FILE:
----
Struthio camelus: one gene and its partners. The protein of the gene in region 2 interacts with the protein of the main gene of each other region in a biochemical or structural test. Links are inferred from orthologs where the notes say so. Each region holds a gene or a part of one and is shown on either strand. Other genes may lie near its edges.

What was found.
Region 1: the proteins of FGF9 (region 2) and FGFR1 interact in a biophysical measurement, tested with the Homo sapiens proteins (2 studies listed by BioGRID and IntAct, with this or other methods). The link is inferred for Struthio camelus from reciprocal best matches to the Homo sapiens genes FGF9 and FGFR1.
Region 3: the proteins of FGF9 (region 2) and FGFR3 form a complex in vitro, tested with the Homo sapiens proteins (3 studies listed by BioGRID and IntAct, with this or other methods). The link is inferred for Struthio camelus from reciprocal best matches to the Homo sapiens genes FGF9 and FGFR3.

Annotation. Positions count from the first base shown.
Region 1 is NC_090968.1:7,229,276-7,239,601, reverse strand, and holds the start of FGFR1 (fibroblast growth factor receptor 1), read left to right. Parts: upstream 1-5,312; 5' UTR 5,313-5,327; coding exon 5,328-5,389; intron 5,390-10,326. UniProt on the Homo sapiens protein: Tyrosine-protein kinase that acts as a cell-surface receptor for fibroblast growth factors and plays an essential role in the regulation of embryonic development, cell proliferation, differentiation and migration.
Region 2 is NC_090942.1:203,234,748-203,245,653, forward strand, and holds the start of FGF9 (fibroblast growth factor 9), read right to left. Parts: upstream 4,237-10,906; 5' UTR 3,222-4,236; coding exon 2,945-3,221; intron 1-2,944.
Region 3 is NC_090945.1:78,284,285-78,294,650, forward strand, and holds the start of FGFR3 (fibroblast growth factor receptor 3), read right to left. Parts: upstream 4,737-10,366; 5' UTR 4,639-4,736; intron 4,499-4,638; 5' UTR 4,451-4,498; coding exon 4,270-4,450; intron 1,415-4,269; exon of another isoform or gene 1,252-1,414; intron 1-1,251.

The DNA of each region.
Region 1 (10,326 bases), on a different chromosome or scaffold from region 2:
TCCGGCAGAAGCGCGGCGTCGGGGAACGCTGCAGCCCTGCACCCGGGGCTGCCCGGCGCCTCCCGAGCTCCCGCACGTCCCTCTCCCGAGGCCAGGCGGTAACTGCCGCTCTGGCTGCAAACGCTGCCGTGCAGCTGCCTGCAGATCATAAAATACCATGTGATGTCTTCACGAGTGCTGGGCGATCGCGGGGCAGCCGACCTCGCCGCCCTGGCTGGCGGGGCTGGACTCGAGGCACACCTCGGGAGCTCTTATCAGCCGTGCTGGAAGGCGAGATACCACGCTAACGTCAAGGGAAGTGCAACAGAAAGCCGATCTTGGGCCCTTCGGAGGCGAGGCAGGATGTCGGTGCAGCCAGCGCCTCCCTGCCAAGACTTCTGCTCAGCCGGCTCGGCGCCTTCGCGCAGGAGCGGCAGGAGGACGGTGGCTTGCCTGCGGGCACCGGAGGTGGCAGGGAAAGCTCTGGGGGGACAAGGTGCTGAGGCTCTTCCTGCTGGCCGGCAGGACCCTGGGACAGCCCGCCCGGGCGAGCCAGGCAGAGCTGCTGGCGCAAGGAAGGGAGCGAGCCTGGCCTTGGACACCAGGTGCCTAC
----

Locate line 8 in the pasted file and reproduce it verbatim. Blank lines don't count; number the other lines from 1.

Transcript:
Region 3 is NC_090945.1:78,284,285-78,294,650, forward strand, and holds the start of FGFR3 (fibroblast growth factor receptor 3), read right to left. Parts: upstream 4,737-10,366; 5' UTR 4,639-4,736; intron 4,499-4,638; 5' UTR 4,451-4,498; coding exon 4,270-4,450; intron 1,415-4,269; exon of another isoform or gene 1,252-1,414; intron 1-1,251.